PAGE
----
We adopt the spatiotemporal spectral decomposition introduced originally by Hayashi [1979] and then modified by Pratt [1976] and Fraedrich and Bottger [1978] to address the issue of low coherence in the region of the spectrum with low frequency and low wave number, in which standing waves are expected. This method was already adopted in previous analyses of midlatitude circulation [Lucarini et al., 2007; Dell'Aquila et al., 2005]. We consider the quantities inline image, inline image, inline imagewhich represent, for each nth year and for each wavelength-frequency pair (kj,ωm), the total atmospheric variance, the propagating eastward/westward components, and the standing component, respectively. We use these quantities to define an integral metric of the energy of baroclinic and standing waves. In particular, the energy EBaroc of the baroclinic waves, i.e., the synoptic traveling waves associated with the release of available energy driven by conventional baroclinic conversion [Blackmon, 1976; Speranza, 1983; Wallace et al., 1983], is computed by integrating the eastward propagating component over the high frequency high wave number, corresponding to 2–7 days and to zonal wave numbers greater than 6. The energy EPlan of the planetary waves that interact with orography [Charney and De Vore, 1979; Charney and Straus, 1980; Benzi et al., 1986] and that are catalyzed by the subtropical jet [Benzi and Speranza, 1989; Ruti et al., 2006] is instead computed by integrating the standing component over the low frequency low wave number, corresponding to 10–45 days and to zonal wave numbers between 2 and 4.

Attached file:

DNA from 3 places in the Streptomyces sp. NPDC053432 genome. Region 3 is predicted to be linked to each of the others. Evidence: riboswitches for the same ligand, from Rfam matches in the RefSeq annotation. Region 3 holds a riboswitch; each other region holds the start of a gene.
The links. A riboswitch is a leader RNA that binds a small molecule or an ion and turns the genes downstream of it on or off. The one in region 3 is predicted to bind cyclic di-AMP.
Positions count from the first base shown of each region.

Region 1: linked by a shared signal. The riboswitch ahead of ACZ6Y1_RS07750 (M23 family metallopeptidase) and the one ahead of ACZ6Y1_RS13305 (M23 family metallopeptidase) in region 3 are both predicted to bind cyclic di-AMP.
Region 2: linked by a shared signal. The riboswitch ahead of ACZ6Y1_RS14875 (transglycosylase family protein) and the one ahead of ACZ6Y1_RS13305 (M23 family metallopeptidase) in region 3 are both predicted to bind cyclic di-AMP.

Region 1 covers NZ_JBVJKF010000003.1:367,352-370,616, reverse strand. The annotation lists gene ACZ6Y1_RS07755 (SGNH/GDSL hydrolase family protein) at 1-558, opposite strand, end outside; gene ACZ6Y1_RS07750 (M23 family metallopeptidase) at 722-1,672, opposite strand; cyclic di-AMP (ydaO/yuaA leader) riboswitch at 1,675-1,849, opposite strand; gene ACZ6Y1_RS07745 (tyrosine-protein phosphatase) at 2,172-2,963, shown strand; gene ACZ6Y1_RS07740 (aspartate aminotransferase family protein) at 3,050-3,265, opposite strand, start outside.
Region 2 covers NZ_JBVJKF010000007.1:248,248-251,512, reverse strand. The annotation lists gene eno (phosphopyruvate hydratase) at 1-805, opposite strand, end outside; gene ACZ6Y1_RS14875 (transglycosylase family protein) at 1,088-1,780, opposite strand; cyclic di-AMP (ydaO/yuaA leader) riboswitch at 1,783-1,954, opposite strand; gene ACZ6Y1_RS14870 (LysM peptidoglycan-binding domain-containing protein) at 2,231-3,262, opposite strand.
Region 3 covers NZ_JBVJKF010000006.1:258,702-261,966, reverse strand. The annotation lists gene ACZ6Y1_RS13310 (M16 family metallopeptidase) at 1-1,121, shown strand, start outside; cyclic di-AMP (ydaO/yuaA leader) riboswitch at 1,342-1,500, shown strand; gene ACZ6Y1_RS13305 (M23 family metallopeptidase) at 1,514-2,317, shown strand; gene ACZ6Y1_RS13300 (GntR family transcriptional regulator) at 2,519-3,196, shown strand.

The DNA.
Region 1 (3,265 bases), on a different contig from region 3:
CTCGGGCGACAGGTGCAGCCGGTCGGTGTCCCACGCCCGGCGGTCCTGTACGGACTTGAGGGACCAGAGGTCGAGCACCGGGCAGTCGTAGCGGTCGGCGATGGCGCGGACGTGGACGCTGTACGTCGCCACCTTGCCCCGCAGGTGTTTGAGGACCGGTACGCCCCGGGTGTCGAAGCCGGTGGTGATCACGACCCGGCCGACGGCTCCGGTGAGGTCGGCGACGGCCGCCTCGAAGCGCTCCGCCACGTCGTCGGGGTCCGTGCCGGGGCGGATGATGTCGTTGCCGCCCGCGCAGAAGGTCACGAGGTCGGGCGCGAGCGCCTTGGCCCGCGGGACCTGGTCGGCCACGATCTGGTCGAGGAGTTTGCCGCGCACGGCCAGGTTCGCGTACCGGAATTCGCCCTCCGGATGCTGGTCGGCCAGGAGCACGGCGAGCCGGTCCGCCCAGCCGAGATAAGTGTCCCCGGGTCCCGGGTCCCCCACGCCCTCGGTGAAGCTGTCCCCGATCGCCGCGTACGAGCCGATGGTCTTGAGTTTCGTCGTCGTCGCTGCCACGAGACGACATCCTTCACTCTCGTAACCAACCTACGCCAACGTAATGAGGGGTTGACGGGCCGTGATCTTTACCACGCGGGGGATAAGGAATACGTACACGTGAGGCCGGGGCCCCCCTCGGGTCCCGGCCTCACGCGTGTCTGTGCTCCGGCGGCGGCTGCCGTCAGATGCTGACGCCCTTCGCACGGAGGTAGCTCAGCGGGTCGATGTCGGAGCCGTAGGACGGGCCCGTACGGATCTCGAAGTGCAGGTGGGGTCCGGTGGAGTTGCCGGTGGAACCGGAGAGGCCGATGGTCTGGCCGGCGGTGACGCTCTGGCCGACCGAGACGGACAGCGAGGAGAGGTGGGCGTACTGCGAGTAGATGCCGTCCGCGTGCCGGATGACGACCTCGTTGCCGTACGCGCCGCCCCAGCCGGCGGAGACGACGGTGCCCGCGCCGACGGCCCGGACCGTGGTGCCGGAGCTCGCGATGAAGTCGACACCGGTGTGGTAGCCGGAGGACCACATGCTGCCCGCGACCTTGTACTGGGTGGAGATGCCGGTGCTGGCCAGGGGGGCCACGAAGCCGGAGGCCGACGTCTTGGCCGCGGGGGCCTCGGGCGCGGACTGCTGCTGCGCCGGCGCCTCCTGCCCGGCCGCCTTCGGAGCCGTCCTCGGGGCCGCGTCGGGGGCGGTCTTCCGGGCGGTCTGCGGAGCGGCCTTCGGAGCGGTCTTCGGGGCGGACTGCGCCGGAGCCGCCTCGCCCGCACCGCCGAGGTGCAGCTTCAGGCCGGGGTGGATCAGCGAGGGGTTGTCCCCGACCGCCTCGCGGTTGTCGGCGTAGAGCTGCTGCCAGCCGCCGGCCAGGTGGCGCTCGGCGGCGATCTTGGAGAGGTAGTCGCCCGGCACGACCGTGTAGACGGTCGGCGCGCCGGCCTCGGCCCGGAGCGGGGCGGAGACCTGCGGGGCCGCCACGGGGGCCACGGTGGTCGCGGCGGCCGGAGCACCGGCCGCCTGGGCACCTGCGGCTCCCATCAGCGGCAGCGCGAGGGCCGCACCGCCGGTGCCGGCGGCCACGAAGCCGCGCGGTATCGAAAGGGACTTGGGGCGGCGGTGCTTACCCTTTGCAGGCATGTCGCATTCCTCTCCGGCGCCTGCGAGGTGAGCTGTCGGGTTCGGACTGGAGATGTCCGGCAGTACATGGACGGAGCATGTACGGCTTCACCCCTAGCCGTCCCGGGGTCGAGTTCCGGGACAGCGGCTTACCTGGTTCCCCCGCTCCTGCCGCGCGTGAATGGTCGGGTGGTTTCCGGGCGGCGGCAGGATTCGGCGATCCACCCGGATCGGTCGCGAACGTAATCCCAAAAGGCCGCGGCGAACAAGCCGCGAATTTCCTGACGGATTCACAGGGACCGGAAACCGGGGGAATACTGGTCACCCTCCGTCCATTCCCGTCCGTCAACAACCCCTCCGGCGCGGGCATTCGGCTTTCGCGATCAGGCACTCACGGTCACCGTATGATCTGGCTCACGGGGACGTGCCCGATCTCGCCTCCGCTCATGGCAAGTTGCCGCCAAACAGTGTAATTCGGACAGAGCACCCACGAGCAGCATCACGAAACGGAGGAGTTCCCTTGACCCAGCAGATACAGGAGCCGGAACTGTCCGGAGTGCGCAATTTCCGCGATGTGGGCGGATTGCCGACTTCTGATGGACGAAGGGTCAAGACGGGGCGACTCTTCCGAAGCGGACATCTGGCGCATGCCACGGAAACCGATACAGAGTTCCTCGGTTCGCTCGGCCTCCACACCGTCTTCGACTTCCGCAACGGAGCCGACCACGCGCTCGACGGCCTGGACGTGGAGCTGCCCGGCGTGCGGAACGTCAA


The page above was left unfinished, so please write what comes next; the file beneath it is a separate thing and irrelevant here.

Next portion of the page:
The indices <EBaroc> and <EPlan> are computed both for historical and for RCP4.5 simulations by averaging the indices over the corresponding time intervals. The historical simulations are compared to the corresponding quantities obtained by the National Centers for Environmental Prediction (NCEP) [Kistler et al., 2001] and the ERA-Interim [Dee et al., 2011] reanalyses. Then RCP4.5 simulations are compared with the historical ones to discuss the projected changes in baroclinic and in the planetary standing waves.